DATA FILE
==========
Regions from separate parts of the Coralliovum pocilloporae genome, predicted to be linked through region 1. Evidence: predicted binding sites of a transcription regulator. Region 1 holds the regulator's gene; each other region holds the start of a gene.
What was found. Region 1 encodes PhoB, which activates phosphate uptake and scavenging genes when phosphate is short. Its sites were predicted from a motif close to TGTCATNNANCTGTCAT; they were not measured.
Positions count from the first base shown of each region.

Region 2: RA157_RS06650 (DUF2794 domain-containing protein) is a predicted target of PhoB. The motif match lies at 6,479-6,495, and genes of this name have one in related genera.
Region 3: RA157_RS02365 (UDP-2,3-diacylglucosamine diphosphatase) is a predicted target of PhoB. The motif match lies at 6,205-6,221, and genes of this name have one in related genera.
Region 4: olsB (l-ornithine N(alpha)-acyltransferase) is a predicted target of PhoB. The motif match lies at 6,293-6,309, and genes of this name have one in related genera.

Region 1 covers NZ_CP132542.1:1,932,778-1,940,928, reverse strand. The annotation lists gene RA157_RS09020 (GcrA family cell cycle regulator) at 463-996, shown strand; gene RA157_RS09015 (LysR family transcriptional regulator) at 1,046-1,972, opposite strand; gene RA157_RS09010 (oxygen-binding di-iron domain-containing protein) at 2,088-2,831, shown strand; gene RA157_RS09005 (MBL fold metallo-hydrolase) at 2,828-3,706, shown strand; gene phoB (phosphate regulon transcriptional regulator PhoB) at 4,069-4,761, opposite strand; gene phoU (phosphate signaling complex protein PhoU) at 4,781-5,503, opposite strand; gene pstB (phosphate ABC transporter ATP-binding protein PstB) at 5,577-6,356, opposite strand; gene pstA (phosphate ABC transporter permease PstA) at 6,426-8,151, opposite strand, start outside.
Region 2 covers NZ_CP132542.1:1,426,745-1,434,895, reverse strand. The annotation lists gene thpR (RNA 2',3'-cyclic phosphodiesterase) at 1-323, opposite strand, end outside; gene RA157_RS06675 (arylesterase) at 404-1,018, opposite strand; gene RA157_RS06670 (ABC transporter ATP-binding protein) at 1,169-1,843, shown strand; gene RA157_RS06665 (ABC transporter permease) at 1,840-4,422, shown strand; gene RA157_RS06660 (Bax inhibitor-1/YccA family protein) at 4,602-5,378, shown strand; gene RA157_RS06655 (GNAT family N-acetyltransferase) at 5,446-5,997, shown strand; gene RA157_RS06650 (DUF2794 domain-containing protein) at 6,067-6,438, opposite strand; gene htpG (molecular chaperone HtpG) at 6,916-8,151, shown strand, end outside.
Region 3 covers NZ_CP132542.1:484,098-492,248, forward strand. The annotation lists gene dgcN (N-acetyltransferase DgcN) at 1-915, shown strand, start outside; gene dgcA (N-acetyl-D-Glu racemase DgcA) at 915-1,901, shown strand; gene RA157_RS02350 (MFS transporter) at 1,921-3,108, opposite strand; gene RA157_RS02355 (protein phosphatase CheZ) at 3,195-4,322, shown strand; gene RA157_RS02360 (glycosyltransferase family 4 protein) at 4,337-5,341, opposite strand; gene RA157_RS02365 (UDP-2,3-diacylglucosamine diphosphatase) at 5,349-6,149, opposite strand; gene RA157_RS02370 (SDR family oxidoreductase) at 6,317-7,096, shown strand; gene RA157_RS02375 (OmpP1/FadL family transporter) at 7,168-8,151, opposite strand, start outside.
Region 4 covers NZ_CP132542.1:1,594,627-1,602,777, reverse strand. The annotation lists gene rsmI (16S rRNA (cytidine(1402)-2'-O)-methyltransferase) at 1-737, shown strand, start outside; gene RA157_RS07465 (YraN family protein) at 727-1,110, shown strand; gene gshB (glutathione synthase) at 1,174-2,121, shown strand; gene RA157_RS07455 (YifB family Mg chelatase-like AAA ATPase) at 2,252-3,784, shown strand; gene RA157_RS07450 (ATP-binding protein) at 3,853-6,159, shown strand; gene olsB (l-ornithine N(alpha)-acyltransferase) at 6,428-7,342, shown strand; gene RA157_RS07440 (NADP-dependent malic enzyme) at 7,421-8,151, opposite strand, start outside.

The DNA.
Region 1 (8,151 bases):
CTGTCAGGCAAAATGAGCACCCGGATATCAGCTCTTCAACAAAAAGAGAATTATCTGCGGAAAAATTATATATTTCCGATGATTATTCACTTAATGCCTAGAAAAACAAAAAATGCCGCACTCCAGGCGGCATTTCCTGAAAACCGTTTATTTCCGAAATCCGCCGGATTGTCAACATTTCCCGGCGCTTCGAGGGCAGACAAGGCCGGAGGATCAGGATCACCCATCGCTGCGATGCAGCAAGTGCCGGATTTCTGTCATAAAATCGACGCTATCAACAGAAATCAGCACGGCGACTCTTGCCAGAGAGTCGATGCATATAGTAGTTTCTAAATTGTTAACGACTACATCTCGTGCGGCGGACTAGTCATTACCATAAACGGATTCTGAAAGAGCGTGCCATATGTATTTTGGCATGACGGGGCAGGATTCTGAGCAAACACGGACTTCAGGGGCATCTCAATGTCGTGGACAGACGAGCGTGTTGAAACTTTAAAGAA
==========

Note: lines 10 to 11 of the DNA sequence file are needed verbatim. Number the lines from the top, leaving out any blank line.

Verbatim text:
Region 4 covers NZ_CP132542.1:1,594,627-1,602,777, reverse strand. The annotation lists gene rsmI (16S rRNA (cytidine(1402)-2'-O)-methyltransferase) at 1-737, shown strand, start outside; gene RA157_RS07465 (YraN family protein) at 727-1,110, shown strand; gene gshB (glutathione synthase) at 1,174-2,121, shown strand; gene RA157_RS07455 (YifB family Mg chelatase-like AAA ATPase) at 2,252-3,784, shown strand; gene RA157_RS07450 (ATP-binding protein) at 3,853-6,159, shown strand; gene olsB (l-ornithine N(alpha)-acyltransferase) at 6,428-7,342, shown strand; gene RA157_RS07440 (NADP-dependent malic enzyme) at 7,421-8,151, opposite strand, start outside.

The DNA.